Israel fired warning shots towards Lebanon yesterday after a chicken crossed the border.
Nine-year-old Hussein Chartouni from the southern village of Meiss Al-Jabal chased his frightened fowl towards the border, triggering panic among Israeli soldiers who fired a round of warning shots.
Israel and Lebanon are still technically at war and tensions frequently flare along the shared border.
In a video that was shared widely on Twitter, Chartouni explains how his father had purchased four chickens, two for the nine-year-old and two for his brother, the day before the incident.
When the brothers opened the hutch to feed the chickens the next morning, one of Hussein’s birds made a break for it.
The chicken ran nearly 70 metres from Chartouni’s house towards a fence guarded by Israeli soldiers.
Speaking in Arabic in the video, Chartouni explains: “I went to catch my chicken, but from their fear, the Israeli started to shoot at the sky and the wind.”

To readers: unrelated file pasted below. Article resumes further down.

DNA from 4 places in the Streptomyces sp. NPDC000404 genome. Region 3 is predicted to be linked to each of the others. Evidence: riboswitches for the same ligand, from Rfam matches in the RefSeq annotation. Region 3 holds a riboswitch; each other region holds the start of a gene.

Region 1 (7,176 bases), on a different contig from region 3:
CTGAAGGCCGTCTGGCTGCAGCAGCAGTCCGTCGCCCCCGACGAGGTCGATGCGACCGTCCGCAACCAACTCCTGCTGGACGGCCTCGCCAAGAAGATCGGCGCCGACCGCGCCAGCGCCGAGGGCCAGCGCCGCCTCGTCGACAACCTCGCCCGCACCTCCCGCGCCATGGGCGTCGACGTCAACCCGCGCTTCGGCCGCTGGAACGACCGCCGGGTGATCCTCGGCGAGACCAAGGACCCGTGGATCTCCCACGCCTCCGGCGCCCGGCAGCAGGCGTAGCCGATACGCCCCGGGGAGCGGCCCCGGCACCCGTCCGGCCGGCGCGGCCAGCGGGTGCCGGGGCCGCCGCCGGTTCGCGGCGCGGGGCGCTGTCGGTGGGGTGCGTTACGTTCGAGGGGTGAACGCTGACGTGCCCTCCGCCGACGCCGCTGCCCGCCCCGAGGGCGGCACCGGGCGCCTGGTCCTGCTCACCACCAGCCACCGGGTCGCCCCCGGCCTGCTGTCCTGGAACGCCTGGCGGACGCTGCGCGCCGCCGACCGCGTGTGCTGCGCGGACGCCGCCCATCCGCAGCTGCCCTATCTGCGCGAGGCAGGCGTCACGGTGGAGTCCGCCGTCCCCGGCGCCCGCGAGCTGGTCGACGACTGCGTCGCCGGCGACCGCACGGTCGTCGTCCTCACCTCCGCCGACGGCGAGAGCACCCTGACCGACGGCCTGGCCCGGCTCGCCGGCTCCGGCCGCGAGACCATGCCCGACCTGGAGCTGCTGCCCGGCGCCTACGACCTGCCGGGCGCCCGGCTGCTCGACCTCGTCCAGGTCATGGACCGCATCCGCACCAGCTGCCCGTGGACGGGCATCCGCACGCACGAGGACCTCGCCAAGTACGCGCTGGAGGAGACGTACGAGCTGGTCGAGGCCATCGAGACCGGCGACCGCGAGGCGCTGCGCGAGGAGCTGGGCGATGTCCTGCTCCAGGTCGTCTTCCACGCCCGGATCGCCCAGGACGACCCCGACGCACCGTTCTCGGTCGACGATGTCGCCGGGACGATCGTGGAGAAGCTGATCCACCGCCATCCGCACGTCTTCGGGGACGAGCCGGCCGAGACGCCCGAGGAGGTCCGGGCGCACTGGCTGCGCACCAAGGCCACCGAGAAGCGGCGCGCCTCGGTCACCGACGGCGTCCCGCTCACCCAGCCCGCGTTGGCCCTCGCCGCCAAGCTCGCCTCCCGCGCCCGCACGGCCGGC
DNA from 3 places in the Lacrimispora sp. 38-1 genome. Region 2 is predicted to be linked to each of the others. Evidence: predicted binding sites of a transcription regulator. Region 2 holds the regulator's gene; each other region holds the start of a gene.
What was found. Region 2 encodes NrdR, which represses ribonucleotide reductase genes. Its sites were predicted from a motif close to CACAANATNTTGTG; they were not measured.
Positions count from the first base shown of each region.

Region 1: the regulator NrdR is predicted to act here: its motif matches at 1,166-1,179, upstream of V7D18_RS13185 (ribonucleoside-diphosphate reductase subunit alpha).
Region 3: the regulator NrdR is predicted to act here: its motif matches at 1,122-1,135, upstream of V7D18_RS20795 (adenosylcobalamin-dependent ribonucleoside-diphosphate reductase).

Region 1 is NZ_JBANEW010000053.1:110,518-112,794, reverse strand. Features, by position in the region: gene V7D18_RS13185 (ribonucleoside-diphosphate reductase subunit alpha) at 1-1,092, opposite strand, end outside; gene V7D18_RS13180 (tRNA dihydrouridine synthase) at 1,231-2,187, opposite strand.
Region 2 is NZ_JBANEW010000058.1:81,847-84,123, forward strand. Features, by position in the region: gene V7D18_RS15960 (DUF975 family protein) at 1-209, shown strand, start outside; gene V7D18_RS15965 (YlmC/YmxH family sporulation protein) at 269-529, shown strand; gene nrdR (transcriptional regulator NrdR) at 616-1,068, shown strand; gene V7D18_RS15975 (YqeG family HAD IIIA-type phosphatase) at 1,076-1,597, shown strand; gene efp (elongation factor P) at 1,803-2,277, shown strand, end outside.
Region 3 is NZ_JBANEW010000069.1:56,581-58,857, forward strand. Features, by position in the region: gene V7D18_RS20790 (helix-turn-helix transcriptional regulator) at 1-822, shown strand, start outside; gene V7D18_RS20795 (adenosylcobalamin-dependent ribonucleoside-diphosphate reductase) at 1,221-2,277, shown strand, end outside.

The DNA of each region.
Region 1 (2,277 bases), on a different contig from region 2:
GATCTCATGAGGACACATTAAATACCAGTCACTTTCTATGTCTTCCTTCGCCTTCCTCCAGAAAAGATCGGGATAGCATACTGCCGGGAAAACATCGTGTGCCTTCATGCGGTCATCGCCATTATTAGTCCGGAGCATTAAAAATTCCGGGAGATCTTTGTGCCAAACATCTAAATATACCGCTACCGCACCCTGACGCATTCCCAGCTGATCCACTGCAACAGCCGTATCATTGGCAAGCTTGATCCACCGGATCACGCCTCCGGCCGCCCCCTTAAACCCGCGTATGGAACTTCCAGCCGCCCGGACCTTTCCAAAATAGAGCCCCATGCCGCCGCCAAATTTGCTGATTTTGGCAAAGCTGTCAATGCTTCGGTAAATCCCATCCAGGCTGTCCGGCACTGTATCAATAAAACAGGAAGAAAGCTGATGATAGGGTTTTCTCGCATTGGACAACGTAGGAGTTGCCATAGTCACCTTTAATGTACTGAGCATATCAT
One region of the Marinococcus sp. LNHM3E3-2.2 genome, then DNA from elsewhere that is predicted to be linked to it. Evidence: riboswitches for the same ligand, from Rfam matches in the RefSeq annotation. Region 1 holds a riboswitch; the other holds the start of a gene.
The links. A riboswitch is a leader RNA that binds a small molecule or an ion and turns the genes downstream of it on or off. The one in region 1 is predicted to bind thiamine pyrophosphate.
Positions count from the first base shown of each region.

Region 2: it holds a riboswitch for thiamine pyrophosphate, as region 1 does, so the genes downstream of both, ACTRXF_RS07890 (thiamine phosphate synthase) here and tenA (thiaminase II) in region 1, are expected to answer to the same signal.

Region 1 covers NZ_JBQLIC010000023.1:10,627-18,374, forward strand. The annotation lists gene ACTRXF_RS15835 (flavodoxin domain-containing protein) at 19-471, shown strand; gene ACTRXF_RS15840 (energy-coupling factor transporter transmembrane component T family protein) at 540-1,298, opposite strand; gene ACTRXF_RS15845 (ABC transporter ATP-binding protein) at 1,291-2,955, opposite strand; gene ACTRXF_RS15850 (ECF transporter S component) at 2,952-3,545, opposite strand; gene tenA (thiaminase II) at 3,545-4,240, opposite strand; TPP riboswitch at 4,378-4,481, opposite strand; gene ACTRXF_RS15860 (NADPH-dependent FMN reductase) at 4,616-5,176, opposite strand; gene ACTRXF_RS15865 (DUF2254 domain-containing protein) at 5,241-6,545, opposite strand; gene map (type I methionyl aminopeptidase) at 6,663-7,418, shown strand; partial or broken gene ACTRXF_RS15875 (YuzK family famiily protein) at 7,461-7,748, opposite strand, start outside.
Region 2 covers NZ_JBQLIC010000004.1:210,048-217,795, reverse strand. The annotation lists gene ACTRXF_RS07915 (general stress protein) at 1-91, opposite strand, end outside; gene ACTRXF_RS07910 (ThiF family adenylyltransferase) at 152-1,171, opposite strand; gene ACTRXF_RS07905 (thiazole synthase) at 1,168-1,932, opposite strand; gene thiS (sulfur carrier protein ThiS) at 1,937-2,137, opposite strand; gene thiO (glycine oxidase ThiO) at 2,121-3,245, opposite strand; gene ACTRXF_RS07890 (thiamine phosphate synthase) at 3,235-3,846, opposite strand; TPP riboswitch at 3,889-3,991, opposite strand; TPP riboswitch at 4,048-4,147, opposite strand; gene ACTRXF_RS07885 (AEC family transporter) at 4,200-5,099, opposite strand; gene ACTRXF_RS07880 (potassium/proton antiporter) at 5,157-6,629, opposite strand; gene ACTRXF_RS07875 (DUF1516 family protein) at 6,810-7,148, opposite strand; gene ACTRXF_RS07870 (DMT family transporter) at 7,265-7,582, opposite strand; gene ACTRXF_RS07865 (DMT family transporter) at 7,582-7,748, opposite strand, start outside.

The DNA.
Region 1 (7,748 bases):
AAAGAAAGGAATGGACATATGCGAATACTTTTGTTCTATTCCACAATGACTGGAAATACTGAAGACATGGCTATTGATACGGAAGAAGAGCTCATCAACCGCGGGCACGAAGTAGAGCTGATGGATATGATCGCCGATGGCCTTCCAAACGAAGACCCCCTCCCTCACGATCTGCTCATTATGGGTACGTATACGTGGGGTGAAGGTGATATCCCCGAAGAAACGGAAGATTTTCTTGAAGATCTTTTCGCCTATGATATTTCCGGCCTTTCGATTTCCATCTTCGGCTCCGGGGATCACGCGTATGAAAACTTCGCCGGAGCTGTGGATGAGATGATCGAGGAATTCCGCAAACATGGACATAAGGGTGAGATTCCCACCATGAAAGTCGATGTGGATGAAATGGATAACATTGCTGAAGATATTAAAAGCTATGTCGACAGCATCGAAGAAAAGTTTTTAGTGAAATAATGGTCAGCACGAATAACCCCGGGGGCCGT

“I wasn’t scared because I wanted my chicken. They [Israelis] took the chicken and never gave it back… I want it back.”
It was not immediately clear if the chicken had been returned to Chartouni.
However, videos and pictures later surfaced on social media showing the nine-year-old receiving new chickens from an unnamed benefactor.
An Arabic hashtag meaning “I want my chicken” trended on Twitter yesterday, briefly turning Chartouni into a national hero.
One user, Sara Haj, wrote: “Hussein is an example of what south Lebanon stands for against the Zionist invaders of our lands.”
Adding in a second tweet: “I feel like calling the Zionist army “the army of chickens” but I’ll refrain out of respect to Hussein’s kidnapped chicken. Glory your bravery habibi Hussein!”
Others simply demanded Israel return the young boy’s chicken.
A similar incident took place in 2019 when a monkey called Tachtouch crossed the border into northern Israel from a farm in the Lebanese village of Al-Qawzah.
Tachtouch was returned to his owner after 17 days when Israeli soldiers caught the monkey and handed him over to United Nations (UN) peacekeeping forces, UNIFIL.
The village of Meiss Al-Jabal sits approximately two kilometres from the UN demarcated Blue Line separating Israel and Lebanon.
UNIFIL patrols the area, but tensions are frequently high in the region.